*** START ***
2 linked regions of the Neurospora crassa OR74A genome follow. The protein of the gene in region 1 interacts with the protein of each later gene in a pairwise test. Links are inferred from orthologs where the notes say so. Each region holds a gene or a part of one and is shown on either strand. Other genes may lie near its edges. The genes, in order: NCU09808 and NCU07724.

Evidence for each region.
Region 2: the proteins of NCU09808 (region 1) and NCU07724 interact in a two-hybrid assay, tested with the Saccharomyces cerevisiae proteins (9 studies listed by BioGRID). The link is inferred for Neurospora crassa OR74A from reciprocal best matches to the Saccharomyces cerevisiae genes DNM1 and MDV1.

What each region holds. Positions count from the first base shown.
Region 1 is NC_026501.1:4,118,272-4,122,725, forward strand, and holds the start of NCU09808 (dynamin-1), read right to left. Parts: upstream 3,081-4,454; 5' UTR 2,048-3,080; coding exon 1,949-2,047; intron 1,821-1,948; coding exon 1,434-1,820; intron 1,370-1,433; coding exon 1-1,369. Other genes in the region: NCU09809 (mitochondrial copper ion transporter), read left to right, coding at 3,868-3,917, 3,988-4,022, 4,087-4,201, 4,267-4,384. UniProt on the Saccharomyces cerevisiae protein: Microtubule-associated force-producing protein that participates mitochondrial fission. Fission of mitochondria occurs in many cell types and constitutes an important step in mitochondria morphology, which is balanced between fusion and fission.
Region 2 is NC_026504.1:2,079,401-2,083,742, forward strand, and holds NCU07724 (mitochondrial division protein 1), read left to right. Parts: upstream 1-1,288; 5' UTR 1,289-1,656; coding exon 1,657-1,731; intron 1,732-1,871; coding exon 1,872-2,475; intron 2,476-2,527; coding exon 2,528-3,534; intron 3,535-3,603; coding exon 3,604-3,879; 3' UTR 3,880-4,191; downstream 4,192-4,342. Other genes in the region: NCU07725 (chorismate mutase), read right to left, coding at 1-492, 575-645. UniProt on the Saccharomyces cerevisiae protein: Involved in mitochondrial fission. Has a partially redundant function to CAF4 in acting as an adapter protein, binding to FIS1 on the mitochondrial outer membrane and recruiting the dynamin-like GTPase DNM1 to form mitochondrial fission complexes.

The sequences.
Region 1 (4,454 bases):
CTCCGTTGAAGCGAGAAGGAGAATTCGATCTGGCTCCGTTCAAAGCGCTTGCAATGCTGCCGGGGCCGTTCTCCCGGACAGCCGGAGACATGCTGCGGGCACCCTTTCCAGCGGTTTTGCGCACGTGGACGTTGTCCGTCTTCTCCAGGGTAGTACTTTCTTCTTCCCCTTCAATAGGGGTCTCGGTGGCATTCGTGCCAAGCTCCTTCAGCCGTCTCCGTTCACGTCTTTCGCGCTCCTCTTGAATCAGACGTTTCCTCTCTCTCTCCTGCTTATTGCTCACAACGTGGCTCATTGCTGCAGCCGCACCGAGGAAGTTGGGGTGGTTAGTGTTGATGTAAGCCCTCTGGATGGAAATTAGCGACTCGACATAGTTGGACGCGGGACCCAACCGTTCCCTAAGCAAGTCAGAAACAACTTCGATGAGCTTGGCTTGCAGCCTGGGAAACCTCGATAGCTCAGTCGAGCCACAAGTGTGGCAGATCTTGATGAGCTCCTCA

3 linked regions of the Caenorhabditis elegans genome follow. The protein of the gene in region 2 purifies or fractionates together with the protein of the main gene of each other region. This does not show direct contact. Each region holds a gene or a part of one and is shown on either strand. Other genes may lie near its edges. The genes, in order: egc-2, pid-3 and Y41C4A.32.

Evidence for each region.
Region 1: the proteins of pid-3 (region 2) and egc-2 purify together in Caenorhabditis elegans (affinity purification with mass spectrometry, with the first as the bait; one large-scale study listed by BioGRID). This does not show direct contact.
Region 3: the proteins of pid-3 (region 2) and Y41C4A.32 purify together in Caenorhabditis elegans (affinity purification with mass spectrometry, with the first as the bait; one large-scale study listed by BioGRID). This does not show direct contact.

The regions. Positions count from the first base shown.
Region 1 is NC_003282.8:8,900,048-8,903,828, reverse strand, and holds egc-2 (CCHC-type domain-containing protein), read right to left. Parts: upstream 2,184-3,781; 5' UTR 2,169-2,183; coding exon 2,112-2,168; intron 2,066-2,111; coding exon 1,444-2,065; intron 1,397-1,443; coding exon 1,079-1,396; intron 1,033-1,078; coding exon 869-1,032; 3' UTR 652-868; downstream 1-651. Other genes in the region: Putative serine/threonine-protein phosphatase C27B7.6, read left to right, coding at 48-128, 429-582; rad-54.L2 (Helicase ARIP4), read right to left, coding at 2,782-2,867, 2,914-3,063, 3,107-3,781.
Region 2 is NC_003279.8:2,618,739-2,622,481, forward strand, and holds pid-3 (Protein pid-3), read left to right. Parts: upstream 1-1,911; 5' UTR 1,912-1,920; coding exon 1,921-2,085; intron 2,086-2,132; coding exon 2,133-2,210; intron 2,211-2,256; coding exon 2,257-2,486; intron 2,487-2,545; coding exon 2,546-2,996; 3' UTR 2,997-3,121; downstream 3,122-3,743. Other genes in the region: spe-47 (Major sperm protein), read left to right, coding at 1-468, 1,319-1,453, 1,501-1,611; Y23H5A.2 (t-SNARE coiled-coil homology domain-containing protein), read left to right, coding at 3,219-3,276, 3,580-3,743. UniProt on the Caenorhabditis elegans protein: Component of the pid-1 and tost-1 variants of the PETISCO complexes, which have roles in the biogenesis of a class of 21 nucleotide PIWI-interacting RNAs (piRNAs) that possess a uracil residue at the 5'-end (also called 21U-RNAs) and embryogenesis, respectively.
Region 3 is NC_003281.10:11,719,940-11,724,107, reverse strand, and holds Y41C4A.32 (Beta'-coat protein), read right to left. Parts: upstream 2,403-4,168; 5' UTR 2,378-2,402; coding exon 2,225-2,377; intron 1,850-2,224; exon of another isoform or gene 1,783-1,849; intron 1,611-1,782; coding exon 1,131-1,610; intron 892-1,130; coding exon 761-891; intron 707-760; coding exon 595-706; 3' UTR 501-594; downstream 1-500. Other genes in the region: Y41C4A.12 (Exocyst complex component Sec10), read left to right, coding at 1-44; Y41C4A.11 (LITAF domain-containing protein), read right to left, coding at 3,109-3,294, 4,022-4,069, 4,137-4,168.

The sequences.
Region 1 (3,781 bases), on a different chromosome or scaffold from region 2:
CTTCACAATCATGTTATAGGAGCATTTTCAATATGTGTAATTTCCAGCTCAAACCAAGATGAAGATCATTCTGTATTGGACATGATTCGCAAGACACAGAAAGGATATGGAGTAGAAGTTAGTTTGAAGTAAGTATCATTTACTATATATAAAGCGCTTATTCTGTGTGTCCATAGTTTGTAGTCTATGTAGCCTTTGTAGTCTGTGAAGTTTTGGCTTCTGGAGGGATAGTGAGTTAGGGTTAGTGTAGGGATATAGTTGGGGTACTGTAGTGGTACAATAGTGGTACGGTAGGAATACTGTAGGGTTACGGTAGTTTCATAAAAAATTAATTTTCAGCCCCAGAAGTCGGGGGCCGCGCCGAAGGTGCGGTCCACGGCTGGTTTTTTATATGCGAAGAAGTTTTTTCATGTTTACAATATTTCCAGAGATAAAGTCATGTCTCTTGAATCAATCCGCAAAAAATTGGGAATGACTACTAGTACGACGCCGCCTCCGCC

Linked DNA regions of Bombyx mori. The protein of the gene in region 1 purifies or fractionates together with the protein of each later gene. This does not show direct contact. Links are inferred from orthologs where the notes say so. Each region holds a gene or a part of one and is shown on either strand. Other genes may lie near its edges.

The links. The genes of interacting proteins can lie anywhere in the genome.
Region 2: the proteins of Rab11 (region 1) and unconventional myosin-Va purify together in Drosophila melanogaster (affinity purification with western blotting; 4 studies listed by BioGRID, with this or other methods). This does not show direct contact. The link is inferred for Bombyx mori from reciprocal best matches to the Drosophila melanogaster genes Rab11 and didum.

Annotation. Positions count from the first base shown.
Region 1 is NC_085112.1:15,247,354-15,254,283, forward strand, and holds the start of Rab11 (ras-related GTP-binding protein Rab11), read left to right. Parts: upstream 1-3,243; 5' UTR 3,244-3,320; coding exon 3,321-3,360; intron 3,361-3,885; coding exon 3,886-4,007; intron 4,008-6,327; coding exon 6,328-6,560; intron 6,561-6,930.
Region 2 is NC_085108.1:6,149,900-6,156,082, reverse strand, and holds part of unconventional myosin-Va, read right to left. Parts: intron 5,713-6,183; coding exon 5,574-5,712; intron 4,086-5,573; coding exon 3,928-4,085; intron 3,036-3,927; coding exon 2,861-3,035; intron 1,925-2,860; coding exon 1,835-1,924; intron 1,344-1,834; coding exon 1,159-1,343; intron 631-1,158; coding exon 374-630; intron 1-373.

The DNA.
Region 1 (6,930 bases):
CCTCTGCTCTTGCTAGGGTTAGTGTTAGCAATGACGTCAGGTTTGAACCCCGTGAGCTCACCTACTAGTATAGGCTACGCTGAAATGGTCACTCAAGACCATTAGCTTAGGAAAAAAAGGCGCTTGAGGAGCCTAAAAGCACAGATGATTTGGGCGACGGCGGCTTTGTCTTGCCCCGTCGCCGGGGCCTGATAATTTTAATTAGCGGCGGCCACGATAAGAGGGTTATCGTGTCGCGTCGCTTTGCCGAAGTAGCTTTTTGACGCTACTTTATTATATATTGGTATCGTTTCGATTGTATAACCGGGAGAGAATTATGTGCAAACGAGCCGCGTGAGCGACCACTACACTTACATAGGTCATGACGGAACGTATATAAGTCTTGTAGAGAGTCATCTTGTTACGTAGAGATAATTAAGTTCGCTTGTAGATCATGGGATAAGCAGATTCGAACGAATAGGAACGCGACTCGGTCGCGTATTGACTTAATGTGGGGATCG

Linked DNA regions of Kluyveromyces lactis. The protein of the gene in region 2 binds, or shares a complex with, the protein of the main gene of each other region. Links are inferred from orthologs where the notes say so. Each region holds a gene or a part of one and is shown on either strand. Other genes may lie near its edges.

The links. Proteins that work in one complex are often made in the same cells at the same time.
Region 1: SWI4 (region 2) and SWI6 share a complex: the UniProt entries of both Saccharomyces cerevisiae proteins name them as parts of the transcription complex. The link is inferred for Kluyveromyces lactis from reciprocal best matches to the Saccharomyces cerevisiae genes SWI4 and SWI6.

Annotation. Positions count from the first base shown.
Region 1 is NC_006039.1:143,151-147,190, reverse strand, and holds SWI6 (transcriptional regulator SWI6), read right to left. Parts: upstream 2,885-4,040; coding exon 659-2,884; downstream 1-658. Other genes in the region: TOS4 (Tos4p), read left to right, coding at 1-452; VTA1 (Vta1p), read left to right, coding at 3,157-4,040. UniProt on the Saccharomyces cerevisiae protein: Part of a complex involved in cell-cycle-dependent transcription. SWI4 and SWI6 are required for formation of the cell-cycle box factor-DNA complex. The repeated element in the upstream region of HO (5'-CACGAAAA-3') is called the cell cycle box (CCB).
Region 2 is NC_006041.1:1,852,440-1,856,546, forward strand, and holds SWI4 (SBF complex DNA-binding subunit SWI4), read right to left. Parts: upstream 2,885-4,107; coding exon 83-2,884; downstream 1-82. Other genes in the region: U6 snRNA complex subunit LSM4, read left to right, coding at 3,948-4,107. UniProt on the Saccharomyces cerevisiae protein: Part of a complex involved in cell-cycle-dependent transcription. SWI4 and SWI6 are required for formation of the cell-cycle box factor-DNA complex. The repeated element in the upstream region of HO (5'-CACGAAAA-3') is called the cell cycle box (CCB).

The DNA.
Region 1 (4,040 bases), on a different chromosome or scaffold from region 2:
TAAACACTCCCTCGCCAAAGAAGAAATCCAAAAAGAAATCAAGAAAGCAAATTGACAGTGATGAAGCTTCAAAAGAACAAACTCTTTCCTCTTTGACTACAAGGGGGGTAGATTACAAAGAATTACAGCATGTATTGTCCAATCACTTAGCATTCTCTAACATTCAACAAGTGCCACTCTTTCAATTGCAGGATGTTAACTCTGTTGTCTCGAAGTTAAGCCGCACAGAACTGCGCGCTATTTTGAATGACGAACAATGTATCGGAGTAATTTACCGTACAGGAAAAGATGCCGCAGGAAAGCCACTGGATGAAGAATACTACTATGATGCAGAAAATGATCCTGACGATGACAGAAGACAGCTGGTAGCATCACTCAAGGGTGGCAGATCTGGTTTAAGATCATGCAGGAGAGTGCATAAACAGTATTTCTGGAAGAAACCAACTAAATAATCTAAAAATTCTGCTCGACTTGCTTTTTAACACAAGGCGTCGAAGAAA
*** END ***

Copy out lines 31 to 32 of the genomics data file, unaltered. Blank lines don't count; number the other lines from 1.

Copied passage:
The links. Proteins that work in one complex are often made in the same cells at the same time.
Region 1: SWI4 (region 2) and SWI6 share a complex: the UniProt entries of both Saccharomyces cerevisiae proteins name them as parts of the transcription complex. The link is inferred for Kluyveromyces lactis from reciprocal best matches to the Saccharomyces cerevisiae genes SWI4 and SWI6.